United States v. Nepal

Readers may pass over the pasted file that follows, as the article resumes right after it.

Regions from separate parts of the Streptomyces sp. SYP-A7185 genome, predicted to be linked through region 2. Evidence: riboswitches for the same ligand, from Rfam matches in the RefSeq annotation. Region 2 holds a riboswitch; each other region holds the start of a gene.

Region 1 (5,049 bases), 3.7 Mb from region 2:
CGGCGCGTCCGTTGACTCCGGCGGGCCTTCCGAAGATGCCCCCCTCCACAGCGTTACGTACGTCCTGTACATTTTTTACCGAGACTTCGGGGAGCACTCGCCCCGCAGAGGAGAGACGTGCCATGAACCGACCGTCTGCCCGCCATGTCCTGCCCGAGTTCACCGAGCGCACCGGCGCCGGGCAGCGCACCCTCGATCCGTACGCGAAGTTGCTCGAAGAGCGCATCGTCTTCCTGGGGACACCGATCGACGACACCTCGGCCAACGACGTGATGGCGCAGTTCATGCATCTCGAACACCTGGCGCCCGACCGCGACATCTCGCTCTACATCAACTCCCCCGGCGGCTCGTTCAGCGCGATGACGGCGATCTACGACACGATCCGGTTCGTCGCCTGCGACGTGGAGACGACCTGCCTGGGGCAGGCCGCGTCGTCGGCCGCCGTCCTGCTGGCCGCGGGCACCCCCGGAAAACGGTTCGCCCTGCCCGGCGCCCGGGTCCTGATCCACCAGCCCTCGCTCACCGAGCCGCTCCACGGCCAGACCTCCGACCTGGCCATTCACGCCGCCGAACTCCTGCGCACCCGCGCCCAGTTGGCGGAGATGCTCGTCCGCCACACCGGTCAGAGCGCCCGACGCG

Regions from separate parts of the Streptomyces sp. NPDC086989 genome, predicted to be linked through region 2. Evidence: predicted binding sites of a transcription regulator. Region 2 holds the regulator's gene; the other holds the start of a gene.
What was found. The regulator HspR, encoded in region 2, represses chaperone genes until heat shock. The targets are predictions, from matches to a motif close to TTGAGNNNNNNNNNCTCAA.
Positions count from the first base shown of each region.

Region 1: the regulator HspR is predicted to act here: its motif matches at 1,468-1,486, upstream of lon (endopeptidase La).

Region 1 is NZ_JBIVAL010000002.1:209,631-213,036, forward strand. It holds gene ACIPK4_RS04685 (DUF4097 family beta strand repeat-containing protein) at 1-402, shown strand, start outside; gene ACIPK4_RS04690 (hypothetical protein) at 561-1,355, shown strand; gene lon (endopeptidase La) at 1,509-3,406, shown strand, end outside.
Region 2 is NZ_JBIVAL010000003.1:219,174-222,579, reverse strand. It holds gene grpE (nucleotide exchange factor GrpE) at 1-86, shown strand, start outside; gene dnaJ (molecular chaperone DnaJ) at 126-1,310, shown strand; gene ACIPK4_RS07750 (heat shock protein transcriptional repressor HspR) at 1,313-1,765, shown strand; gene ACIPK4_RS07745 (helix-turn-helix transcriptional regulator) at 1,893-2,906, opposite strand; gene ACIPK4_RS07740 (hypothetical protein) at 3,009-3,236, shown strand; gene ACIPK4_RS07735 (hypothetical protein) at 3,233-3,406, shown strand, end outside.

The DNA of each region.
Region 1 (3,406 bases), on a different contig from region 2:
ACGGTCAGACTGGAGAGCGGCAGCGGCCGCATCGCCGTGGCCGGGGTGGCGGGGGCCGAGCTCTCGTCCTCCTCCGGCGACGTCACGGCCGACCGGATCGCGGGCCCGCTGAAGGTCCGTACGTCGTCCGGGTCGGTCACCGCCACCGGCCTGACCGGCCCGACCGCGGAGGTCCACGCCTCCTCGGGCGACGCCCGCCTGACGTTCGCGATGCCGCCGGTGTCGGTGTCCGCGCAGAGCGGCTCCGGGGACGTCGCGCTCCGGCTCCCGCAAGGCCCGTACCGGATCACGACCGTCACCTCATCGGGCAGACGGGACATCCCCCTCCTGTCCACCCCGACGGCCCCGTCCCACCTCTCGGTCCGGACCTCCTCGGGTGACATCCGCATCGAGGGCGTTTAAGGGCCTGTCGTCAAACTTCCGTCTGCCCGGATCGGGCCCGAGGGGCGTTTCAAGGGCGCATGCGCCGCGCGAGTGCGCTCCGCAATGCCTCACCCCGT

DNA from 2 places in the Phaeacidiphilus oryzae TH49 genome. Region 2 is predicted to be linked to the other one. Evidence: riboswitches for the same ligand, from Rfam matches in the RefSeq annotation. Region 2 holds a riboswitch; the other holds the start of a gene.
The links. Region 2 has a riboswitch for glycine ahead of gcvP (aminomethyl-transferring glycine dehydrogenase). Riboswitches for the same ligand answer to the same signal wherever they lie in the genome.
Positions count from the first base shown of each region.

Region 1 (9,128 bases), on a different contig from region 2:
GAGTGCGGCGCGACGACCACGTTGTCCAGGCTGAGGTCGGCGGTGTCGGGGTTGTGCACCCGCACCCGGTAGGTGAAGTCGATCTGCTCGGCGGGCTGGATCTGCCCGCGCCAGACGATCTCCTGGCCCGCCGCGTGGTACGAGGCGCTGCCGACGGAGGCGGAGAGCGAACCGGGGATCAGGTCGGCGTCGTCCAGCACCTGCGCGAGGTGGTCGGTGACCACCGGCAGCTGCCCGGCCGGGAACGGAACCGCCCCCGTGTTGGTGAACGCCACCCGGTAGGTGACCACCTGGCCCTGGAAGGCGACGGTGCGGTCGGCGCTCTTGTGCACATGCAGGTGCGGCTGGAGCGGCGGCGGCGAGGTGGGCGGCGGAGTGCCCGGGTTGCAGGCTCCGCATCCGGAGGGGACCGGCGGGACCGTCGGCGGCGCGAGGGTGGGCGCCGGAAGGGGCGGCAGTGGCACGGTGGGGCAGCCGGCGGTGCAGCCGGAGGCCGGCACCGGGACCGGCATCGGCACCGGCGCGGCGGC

After defendant pleaded guilty to violating 18 U.S.C. 1425(a), which prohibits knowingly procuring citizenship contrary to law, the district court revoked his citizenship as part of his sentence. While defendant's appeal was pending the Supreme Court issued Maslenjak v. United States, 582 U.S. —, 137 S. Ct. 1918 (2017), in which it (1) clarified the Government's burden of proof in a Section 1425(a) prosecution and (2) held that qualification for citizenship, notwithstanding any materially false statement, is a complete defense to prosecution. The Fifth Circuit affirmed the judgment, holding that, even post-Maslenjak, the indictment and factual resume provided a sufficient factual basis for defendant's plea and for all statutory elements of Section 1425(a), the offense of conviction. In the alternative, even if the court assumed that the district court's acceptance of the plea was plain error, defendant failed to show that the error affected his substantial rights. View "United States v. Nepal" on Justia Law